There are a certain number of events on the sporting calendar that inspire the pure essence and romance of sport. Be it the Olympics, the Grand National or the World Cup Final, certain events will make the casual fan sit down and see what makes a particular sport special. The Monaco Grand Prix is certainly one of those occasions.
In recent years large, purpose-built tracks in locations such as Bahrain and Malaysia may have shown the future of the sport. Yet if you ask drivers, and ask commentators and armchair fans to list their favourite Grands Prix, you can be sure that Monaco is up there on the vast majority of many people's lists.
The glamour, the iconic corners, the sheer amazement that anyone in their right mind would want to drive at high speeds so close to those unforgiving barriers. There is always something captivating about street-circuit racing.
Given that type of build-up, it was only fitting that this year's race around the streets of Monte Carlo was full of incident, skill and luck, both good and bad. Part of the allure of the race at Monaco is that it is test of a driver's nerve and skill, more so than most modern circuits. Add in wet and slippery conditions, and you have the makings of a potential classic.
Lewis Hamilton, the prodigious talent from a quiet corner of Hertfordshire, showed that he is no one-season wonder with a skillful and at one point, a rather fortuitous drive to win the Monaco GP in his McLaren-Mercedes.
A jaunt into the barrier could have ended Hamilton's race early on—yet he was lucky enough to come away with a puncture. In normal conditions and at a high-speed circuit, this would have put him far down the field. Yet with the tight, twisting nature of this circuit coupled with the weather conditions, limited damage was done.
This enabled the young Brit to alter his fuel strategy, staying out for much longer—which allowed Hamilton to change his tyres from Bridgestone's intermediate-wet tyre to dry tyres at a time when the track had begun to develop a dry racing line—unlike his rivals, who either had to gamble on changing early or wait until their next scheduled fuel stop, losing valuable time.
Hamilton wasn't the only driver to make acquaintance with the steel barriers. Double world champion Fernando Alonso came off slightly worse with a broken wheel. The Spaniard used his experience to guide his Renault back to the pit lane. He stayed in contention for a points position, but fell away later in the race.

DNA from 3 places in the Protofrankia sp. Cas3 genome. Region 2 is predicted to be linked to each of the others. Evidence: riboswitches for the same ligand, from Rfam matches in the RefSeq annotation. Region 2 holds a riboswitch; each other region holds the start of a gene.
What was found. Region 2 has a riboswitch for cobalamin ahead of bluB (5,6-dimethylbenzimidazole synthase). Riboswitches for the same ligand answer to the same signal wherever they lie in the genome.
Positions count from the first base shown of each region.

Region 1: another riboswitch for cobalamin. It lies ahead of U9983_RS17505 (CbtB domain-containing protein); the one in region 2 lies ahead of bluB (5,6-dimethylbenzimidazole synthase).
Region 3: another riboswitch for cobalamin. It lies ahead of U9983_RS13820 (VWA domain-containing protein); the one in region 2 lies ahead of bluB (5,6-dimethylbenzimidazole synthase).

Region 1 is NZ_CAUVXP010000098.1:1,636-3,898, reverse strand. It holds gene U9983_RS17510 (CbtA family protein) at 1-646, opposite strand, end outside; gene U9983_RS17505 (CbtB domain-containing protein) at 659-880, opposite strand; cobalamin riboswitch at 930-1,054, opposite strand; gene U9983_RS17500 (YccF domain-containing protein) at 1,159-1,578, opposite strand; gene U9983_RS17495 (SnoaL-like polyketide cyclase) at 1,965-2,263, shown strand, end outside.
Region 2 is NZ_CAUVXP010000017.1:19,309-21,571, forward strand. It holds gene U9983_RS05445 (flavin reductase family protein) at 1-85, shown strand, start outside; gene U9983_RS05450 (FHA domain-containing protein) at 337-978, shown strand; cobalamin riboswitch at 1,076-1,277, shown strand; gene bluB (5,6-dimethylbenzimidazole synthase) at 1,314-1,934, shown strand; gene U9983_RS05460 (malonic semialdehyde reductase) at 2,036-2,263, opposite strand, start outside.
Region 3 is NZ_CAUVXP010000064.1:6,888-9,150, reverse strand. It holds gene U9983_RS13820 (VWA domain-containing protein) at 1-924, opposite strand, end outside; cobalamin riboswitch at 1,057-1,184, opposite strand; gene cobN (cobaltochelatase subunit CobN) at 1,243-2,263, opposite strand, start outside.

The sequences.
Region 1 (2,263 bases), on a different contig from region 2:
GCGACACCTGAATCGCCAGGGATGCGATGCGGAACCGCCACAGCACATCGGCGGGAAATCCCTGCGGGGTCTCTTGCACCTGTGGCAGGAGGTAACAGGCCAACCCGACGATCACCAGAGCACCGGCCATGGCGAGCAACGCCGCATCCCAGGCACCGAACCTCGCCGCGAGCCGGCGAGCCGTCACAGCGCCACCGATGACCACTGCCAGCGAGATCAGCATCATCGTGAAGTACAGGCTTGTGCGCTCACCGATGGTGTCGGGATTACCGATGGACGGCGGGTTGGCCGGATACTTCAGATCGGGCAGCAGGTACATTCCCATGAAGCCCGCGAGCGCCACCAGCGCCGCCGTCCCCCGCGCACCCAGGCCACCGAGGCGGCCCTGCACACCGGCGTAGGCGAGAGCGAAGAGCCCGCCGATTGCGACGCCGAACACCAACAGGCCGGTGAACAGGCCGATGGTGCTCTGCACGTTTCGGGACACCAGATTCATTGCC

Other casualties of the barriers (and resulting crashes) were Sebastien Bourdais (Torro Rosso) and David Coulthard (Red Bull) were early retirees. Giancarlo Fisichella (Force India) and Nelson Piquet Jr (Renault) also came to grief in one of the more exciting Grands Prix of what has already been an exciting year for F1.
If Lewis Hamilton had the share of the good luck in the principality, then the German Adrian Sutil in the ever-improving Force India car had the largest share of bad luck.
Before being bought by an Indian consortium, the Spyker team were the "moving chicanes" at the rear of the grid. However, with newfound billionaire backers, the Force India team are looking to progress further up the grid. This has been aided by adding the promising young German to their books.
Having shown some promise already this season, Sutil was mere minutes away from finishing fourth, ahead of current World Champion Kimi Raikkonen (Ferrari). Despite a drying track and his experience, Raikkonen lost control of his Ferrari coming out of the iconic tunnel—and ploughed into the back of the hapless Sutil, ending the young driver's almost-fairytale drive.
Sutil was forced to retire after a pit stop, while Raikkonen managed to limp into a ninth-place finish, just outside the points. Despite the setback, a bright future is in store for the German.
Due to often-treacherous circuit conditions, racing speeds were dramatically lower than usual—thus, the two-hour cut off was enforced. Hamilton eased over the line for a deserving win to put him top of the driver's standings. The impressive and more consistent Robert Kubica finished second in the BMW, with pole-sitter Felipe Massa finishing third after a mistake at St Devote.
Lewis Hamilton narrowly missed out on the World Championship last year. After winning the most iconic race of the year, perhaps he now has the skill and the luck needed to win the biggest crown in motor sport.